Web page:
Novak Djokovic is a long-standing tennis player who has divided opinions. He has elicited fervent support, but also anger.

The Australian Open granted the world number one a medical exemption that allows him to play in the Australian Open. 

However, tennis figures have been coy or quiet at first. It is partly because the news broke in late Australia night, as many players who were preparing for the grand final in Australia, had either gone to bed, or moved away from the media.

The medical exemption to Novak Djokovic to defend his Australian Open title has divided opinion

Opinions are divided about Novak Djokovic being allowed to use a medical exemption to defend the Australian Open title.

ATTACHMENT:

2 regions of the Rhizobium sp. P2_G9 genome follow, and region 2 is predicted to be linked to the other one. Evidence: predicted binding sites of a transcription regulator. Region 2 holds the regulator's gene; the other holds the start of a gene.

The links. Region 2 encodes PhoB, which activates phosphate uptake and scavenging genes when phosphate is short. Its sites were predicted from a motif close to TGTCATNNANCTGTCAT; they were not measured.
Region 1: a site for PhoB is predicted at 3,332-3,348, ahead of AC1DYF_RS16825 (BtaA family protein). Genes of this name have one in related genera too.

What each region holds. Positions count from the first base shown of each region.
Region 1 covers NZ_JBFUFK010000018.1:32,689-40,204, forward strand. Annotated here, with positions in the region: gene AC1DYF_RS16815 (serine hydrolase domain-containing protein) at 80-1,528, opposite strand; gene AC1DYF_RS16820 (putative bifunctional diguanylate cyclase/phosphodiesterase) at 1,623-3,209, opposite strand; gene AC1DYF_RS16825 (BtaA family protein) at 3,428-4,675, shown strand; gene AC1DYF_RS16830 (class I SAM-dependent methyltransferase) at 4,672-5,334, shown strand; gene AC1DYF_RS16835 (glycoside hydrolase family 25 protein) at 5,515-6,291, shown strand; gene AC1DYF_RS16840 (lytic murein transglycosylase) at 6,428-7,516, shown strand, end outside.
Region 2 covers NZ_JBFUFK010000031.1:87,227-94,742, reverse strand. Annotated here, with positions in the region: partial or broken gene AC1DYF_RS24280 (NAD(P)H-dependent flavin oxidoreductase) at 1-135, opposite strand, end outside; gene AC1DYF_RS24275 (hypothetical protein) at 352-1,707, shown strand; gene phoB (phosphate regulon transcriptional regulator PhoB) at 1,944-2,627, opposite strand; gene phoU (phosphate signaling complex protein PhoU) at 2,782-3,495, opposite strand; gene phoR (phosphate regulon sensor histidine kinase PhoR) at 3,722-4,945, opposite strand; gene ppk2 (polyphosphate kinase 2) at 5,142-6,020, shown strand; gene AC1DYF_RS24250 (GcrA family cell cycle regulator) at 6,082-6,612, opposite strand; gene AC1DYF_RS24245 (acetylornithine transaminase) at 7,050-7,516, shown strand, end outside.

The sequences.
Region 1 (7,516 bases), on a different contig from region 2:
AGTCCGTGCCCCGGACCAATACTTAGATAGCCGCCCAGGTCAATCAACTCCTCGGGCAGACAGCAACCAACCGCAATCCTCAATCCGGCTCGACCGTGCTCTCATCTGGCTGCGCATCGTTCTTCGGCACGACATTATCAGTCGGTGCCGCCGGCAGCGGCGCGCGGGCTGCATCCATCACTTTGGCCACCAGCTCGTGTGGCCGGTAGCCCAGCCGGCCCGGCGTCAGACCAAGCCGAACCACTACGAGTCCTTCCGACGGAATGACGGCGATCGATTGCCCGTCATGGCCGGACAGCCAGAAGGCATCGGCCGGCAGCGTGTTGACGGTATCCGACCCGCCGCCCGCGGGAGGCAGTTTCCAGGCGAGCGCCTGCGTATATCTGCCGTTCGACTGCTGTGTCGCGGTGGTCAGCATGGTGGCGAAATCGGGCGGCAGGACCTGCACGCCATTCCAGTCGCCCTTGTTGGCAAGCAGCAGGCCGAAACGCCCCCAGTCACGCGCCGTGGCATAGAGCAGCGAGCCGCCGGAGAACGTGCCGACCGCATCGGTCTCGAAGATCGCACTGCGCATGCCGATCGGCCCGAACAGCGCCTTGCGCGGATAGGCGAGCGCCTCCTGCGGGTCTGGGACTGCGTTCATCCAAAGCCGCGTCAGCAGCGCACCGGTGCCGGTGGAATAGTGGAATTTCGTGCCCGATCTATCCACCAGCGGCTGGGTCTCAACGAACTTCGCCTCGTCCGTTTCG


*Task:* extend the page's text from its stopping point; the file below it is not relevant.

The exemption comes after a months-long battle with the Victorian government, officials and event organisers (pictured, Djokovic attends a sports game on December 14)

The exemption comes after a months-long battle with the Victorian government, officials and event organisers (pictured, Djokovic attends a sports game on December 14)

A short Instagram post revealed that the multi-time grand Slam champion and nine-time Australian Open winner was headed to Melbourne this Tuesday.

“I spent wonderful time with my friends over break, and today I’m going down Under with an exemption permit. Let’s get 2022! He wrote. 

After months of negotiations with officials, the Victorian government and organizers, the exemption was granted to the tennis star. 

Queensland senator Matt Canavan said letting Djokovic play in the first grand slam of the year posed ‘little risk’ because the tennis star had contracted Covid-19 before.